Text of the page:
A woman says that she and her boyfriend were both approached by multi-level marketing representatives while shopping separately.
In a TikTok posted last week, Danielle Elking (@dani.elking8) says that when she was in a thrift store, a woman approached her to compliment her shoes. After making small talk, Elking says that the woman started to ask her questions about herself and “interrogating” her.
“She came in with a compliment—that’s strategic,” Elking says of the woman.
Elking then says that when she told her boyfriend about the interaction, he said he had a similar one the day before: Someone asked about his shoes when he was shopping in a Nordstrom and then repeatedly asked him questions.
“My boyfriend and I [were] like telling each other lines to the script and they match up word for word, perfectly,” Elking says. “If somebody comments on your shoes in the department store… you walk away.”
On Tuesday, Elking’s video had over a million views.
I cant even thrift in peace anymore. Also, Dont comment on my nails i know they look chodey rn. I trimmed my fakes and niw im jus waiting for them to fall off cause im too lazy to soak them in remover♬ original sound – dani.elking
Many commenters on Elking’s video assumed that the people who approached her and her boyfriend were sales representatives from Amway, a multi-level marketing company that sells home goods and personal care products. Elking does, however, say that the people who approached her are a part of a cult—which Amways has been accused of being many times.
“Amway is the worst MLM. Not because of the “buy in” or cost. But because it’s literally a prosperity Jesus cult,” a Reddit user shared in a forum on the site that focuses on multi-level marketing schemes. “It’s HUGE. I guess most people stay stuck in it and never leave. Losing their money, their friends, and their soul.”
Another ex-Amway member called the corporation “stupid” and “deceitful” in a blog post, and detailed how its leaders used cult tactics to keep the organization’s individual business owners involved.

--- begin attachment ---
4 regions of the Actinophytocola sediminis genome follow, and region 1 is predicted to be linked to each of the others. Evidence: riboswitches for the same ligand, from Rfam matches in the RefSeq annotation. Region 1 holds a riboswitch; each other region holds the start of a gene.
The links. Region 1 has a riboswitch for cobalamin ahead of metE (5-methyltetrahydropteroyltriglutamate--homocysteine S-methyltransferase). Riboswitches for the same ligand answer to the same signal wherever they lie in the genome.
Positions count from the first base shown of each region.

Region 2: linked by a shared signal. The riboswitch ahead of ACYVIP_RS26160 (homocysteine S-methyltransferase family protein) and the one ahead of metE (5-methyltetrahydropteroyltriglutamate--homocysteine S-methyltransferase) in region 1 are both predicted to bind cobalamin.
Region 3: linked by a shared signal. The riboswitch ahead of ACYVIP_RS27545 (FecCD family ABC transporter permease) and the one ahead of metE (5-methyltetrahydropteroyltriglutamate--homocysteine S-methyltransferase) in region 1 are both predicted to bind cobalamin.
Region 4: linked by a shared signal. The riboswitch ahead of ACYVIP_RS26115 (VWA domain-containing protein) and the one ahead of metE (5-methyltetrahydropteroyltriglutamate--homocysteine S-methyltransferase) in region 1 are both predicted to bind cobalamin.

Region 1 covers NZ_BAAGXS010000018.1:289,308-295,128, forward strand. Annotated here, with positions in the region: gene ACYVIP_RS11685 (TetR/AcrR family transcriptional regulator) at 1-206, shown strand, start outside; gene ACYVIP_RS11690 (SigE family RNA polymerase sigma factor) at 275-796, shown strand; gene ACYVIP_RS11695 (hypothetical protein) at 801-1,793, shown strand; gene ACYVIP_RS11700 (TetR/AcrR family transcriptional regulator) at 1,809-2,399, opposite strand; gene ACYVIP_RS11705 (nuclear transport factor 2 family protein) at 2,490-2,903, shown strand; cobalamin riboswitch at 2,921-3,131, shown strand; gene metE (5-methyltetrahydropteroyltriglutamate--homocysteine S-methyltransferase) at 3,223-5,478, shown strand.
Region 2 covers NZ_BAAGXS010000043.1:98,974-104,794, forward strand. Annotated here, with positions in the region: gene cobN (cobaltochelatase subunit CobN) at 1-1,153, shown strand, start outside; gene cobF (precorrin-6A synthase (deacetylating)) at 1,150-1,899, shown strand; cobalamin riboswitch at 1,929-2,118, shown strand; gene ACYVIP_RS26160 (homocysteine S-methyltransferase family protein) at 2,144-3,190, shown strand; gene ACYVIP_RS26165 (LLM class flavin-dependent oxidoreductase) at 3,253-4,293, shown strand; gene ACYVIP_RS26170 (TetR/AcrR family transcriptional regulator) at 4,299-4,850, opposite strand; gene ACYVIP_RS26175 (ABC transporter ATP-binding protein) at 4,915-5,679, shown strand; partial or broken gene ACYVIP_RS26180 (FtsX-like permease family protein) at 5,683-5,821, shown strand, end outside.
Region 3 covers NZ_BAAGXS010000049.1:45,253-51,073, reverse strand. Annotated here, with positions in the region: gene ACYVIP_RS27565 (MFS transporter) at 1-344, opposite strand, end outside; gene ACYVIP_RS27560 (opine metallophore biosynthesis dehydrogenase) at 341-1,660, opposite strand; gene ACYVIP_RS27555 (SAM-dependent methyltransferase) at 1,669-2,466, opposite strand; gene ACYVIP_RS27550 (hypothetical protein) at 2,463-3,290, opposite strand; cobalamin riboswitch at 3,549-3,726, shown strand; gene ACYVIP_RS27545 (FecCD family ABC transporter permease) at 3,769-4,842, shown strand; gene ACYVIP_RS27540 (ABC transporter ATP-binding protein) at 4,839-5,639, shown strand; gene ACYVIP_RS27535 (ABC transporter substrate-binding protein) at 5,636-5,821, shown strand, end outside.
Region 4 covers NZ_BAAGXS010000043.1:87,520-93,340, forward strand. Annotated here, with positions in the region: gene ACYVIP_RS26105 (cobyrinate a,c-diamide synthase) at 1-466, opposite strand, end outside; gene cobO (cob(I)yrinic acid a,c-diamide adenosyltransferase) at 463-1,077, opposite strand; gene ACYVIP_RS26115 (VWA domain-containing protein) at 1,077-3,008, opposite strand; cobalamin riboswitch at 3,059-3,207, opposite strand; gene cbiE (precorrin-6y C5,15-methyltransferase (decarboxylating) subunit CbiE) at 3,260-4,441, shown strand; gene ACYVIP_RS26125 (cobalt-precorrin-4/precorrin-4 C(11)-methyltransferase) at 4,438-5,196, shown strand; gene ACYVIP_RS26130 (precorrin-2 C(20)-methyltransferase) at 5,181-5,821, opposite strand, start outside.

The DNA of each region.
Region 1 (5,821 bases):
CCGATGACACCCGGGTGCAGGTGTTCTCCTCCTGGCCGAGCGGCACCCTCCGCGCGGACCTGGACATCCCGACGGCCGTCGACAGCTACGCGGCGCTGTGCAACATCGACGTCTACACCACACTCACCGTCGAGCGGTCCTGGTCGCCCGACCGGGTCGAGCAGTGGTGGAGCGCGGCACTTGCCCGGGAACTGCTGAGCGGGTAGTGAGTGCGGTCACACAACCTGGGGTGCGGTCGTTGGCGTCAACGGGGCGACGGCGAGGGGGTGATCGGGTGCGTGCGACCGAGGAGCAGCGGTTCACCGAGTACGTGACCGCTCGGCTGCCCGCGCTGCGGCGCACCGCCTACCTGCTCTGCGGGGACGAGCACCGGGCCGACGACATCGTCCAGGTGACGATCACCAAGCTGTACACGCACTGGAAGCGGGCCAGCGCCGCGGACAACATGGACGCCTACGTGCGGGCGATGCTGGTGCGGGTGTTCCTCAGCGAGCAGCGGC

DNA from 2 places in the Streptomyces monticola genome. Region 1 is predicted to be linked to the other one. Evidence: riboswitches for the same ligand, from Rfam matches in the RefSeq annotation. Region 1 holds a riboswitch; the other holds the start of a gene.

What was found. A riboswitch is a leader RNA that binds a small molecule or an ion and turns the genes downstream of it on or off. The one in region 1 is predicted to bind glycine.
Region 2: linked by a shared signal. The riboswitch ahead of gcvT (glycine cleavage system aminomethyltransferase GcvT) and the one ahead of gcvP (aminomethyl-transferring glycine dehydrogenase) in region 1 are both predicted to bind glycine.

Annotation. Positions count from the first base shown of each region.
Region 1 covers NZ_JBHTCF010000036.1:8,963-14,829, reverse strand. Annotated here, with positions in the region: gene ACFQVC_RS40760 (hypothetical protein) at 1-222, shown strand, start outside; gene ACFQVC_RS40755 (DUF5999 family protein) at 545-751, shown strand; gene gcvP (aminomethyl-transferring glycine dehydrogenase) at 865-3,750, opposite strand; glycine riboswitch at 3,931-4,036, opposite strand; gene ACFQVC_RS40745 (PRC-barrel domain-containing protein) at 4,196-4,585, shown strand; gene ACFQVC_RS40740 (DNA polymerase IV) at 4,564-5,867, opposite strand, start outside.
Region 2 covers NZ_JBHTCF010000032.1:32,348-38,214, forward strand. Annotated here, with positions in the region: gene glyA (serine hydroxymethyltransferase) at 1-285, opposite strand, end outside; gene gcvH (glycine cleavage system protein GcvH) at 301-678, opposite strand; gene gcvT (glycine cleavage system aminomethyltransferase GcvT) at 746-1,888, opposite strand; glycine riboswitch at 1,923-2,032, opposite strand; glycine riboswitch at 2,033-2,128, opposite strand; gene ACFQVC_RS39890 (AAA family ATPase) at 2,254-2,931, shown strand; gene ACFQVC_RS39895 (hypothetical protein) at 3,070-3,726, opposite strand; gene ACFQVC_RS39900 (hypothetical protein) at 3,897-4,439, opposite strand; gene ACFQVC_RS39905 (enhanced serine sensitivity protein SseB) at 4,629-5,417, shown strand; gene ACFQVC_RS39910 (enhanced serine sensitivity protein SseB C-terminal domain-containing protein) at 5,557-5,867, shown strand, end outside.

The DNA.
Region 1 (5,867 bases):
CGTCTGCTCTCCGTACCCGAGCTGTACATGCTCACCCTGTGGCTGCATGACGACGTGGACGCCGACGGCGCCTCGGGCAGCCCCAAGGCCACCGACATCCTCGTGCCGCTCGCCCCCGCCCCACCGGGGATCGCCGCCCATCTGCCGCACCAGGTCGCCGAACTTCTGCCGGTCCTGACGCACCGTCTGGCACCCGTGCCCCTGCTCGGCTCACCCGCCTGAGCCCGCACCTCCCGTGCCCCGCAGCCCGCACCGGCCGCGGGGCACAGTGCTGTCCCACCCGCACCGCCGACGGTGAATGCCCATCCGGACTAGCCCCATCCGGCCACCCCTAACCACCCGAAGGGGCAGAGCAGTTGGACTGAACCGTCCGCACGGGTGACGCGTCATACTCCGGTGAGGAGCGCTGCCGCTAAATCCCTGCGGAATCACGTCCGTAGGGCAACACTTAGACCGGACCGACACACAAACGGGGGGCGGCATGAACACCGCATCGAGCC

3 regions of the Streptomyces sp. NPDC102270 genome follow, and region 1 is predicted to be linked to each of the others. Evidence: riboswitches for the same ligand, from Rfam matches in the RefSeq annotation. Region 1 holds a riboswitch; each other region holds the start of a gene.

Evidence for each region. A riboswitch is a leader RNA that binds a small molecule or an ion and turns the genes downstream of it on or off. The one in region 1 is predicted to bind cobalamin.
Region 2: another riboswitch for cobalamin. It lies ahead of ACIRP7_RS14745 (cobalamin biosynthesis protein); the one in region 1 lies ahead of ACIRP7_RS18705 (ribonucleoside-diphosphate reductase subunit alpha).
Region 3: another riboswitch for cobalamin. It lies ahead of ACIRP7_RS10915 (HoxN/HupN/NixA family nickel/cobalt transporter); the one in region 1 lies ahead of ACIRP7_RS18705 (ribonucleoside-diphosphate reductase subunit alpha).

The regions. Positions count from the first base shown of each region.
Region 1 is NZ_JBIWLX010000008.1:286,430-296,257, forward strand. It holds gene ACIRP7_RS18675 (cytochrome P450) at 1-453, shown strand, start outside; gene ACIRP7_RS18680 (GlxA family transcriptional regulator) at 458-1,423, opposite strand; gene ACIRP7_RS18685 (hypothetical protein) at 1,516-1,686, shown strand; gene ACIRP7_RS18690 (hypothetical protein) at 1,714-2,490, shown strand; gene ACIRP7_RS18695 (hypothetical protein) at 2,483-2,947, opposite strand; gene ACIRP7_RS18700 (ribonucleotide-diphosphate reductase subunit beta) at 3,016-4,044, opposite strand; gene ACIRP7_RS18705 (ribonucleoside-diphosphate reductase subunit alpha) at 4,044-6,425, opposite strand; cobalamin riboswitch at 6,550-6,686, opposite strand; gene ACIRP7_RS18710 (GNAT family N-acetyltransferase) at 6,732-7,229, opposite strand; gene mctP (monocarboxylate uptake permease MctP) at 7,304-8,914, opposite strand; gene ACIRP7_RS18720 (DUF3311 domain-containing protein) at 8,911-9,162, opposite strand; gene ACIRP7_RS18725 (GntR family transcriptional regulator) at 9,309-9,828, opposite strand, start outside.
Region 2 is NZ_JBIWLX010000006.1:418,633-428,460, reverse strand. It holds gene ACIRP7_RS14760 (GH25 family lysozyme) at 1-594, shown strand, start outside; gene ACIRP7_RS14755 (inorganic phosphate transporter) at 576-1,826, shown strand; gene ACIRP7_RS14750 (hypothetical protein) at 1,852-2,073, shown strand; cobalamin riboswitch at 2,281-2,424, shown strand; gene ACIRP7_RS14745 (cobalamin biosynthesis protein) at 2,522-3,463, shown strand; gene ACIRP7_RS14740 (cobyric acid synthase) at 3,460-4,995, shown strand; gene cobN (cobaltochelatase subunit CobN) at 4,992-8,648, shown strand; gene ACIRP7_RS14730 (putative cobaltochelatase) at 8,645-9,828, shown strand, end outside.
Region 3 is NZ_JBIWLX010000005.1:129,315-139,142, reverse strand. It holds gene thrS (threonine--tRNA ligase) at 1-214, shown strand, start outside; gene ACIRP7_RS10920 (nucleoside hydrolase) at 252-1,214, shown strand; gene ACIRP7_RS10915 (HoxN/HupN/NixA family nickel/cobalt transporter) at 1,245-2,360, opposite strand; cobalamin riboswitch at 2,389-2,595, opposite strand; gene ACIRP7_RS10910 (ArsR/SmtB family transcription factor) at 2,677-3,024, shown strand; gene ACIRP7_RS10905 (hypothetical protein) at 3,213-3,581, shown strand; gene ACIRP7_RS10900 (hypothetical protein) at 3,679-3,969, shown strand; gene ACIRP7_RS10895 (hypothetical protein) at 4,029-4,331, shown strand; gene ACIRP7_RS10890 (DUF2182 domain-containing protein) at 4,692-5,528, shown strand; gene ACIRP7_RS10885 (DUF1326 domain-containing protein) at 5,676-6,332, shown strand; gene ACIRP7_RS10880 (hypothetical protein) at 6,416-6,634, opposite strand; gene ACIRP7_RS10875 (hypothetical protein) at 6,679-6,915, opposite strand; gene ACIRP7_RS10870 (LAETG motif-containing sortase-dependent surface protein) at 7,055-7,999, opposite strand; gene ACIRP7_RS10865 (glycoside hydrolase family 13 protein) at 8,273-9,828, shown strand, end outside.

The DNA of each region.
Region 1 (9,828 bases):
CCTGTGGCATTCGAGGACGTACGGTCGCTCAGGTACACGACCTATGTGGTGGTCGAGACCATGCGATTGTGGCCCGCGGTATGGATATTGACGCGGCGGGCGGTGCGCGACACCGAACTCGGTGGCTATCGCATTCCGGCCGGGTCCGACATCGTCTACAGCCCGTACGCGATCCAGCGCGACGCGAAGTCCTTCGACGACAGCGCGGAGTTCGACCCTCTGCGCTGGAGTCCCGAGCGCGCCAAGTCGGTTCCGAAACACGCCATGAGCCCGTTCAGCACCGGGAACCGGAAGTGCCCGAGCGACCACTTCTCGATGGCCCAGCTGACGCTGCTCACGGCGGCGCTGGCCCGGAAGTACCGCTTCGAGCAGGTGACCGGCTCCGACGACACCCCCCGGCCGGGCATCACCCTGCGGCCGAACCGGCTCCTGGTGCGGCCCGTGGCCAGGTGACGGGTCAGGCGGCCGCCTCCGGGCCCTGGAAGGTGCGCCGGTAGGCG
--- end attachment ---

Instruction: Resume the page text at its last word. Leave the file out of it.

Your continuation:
“The most deceitful and cultish leaders are the best at motivating their downline into a consistent buying frenzy and thus make the most money,” the ex-member said of Amway employees. “I do not think that MLM as it is practiced by the large Amway systems has a very bright future at all.”
According to a study by the Consumer Awareness Institute, 99% of participants lose money in multi-level marketing operations. Despite this, many MLMs use cult-like tactics to recruit and retain members.
In an interview for Quartz, lawyer Douglas Brooks, who specializes in marketing frauds, says, “You’re trained to avoid people who question whether this is a viable business or not. Which is exactly the same technique that cults use—they try to isolate you from people who question your belief system.”
According to Psychology Today, MLMs also use a sense of community to keep members, by portraying the company as a supportive network of friends, with some spokespeople swearing that they met their spouses through the company.
Others remain enmeshed in the company through a sense of shame and guilt, often having recruited outside friends and family members. Some are reluctant to leave after devoting so much time and work to the company, including building dedicated social media followings for themselves.
Commenters on Elking’s video shared their thoughts on and experiences with Amway.
“This is Amway,” one wrote. “I had the same thing happen to me in Walmart in STL a couple years ago.”
“Why did this literally happen to me at Target and I literally thought omg a new friend?!” another wrote. “No… pyramid scheme…”
“This happened to me.. twice… BY THE SAME PERSON,” a commenter shared. “She didn’t recognize me and tried it again with the exact same conversation.”
The Daily Dot has reached out to Elking via Instagram.